I am a frequent flyer, and the recent article "Chattanooga airport boosts morning flights" really rankled me. I am flying American on Sept. 8, departing at 5:42 a.m.

The thought of having to arrive two hours early for a domestic flight from a commuter airport is ridiculous.

CHA passenger traffic has been growing by leaps and bounds for years, so why doesn't CHA have a TSA pre-line so passengers can clear security quickly?

Jack Zollinger


Lincoln is everything Donald Trump isn't

President Trump said four black women members of Congress should go back to where they originally came from. This is what segregationists said of Martin Luther King and John Lewis during the civil rights movement.

According to Michael Cohen, Trump said, "Blacks are too stupid to vote for me." Would it not be reasonable to compare the apparent intelligence of Trump with that of a brilliant black president? (Law professor Laurence Tribe at Harvard said Obama was an amazing student. He was president of the Harvard Law Review.)

African American members of Congress, governors and mayors are, unlike Trump, articulate and generally regarded as successful.

Trump in the next election would continue a blatant racist agenda against a candidate bound to be supportive of all Americans, regardless of race. He would continue stirring up white nationalism and opposing gun laws, which he already has weakened with NRA support.

This is what Republicans ought to consider, but will not: Abraham Lincoln was everything that Trump is not.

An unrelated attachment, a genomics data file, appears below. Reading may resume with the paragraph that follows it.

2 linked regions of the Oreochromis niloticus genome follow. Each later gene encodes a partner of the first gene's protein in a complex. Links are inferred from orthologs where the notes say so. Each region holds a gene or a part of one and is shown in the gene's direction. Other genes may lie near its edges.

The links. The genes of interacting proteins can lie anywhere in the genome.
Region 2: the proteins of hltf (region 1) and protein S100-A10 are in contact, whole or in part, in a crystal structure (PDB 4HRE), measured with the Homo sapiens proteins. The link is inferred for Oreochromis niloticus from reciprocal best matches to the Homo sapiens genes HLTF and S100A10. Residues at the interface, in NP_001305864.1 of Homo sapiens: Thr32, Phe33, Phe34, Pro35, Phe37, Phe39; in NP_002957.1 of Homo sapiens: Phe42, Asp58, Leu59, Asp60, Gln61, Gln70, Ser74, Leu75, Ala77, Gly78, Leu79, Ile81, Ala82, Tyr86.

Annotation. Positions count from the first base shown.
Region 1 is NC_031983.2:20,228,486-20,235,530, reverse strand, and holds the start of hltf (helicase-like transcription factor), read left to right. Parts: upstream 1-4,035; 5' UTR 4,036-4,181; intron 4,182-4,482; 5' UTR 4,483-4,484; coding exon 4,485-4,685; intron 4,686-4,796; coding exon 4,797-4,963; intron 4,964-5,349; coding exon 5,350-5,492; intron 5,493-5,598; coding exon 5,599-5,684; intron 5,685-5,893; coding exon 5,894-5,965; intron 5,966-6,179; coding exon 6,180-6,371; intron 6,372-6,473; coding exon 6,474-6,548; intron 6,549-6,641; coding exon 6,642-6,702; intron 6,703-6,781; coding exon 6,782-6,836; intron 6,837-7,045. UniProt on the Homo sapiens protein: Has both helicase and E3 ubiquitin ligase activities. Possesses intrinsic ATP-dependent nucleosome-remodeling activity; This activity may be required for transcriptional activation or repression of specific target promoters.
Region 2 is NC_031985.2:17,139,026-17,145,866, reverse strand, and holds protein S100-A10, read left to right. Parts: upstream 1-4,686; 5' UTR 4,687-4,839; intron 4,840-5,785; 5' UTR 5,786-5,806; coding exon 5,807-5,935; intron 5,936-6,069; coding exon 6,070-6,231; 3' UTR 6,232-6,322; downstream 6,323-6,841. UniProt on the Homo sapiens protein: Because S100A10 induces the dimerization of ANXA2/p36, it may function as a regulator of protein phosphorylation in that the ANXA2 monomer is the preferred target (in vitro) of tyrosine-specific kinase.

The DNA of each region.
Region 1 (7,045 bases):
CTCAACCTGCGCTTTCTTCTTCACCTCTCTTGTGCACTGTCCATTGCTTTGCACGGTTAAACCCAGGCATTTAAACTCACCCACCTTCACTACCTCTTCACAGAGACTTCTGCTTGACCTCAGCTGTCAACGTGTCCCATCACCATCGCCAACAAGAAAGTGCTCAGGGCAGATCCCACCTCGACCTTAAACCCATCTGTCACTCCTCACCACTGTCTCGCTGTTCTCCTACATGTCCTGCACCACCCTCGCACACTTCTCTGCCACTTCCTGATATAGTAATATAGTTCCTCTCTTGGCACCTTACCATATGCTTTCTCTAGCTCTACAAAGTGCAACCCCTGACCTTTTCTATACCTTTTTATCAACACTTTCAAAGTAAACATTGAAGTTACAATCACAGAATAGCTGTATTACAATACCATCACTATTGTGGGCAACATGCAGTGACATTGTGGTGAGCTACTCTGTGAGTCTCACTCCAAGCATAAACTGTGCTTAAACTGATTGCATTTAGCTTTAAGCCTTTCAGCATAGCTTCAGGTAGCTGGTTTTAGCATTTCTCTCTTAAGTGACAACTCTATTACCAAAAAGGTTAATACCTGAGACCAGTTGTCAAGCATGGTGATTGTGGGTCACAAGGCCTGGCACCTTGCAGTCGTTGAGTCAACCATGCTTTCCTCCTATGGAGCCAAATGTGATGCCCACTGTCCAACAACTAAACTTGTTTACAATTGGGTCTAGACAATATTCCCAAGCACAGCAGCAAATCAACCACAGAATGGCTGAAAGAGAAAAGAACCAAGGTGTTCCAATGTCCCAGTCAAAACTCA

John Bratton, Sewanee


We should condemn hate, white privilege

I was disappointed in a recent article mentioning white privilege and racist sentiment in the Chattanooga Times Free Press.

The article acknowledged a lack of attribution for the attacks which excoriated the school board and superintendent for conducting an obviously needed in-service. Unfortunately, the article left the impression the criticisms were serious and widespread.

The reported comments reeked with racial animus and an ignorance of non-mythological U.S. history and our treatment of "minorities," particularly African- and Native Americans. Virtual genocide was initiated against these Americans in our founding, and millions were killed as "manifest destiny" and the "white man's burden" echoed through the western expansion of the United States.

Where are our national and local leaders in this discussion, particularly the president and clergy? We need moral leadership, not obfuscation and excuses.

If the complainants were African- or Native Americans, would they not feel anger, hostility or aggression? The future of our nation depends on the condemnation of racial hatred, white privilege and claims of racial purity or white supremacy.

America has always included a mixture of ethnicities, nationalities and religions and, hopefully, will continue to do so.

Dr. Colbert Whitaker, Professor emeritus, University of Tennessee at Chattanooga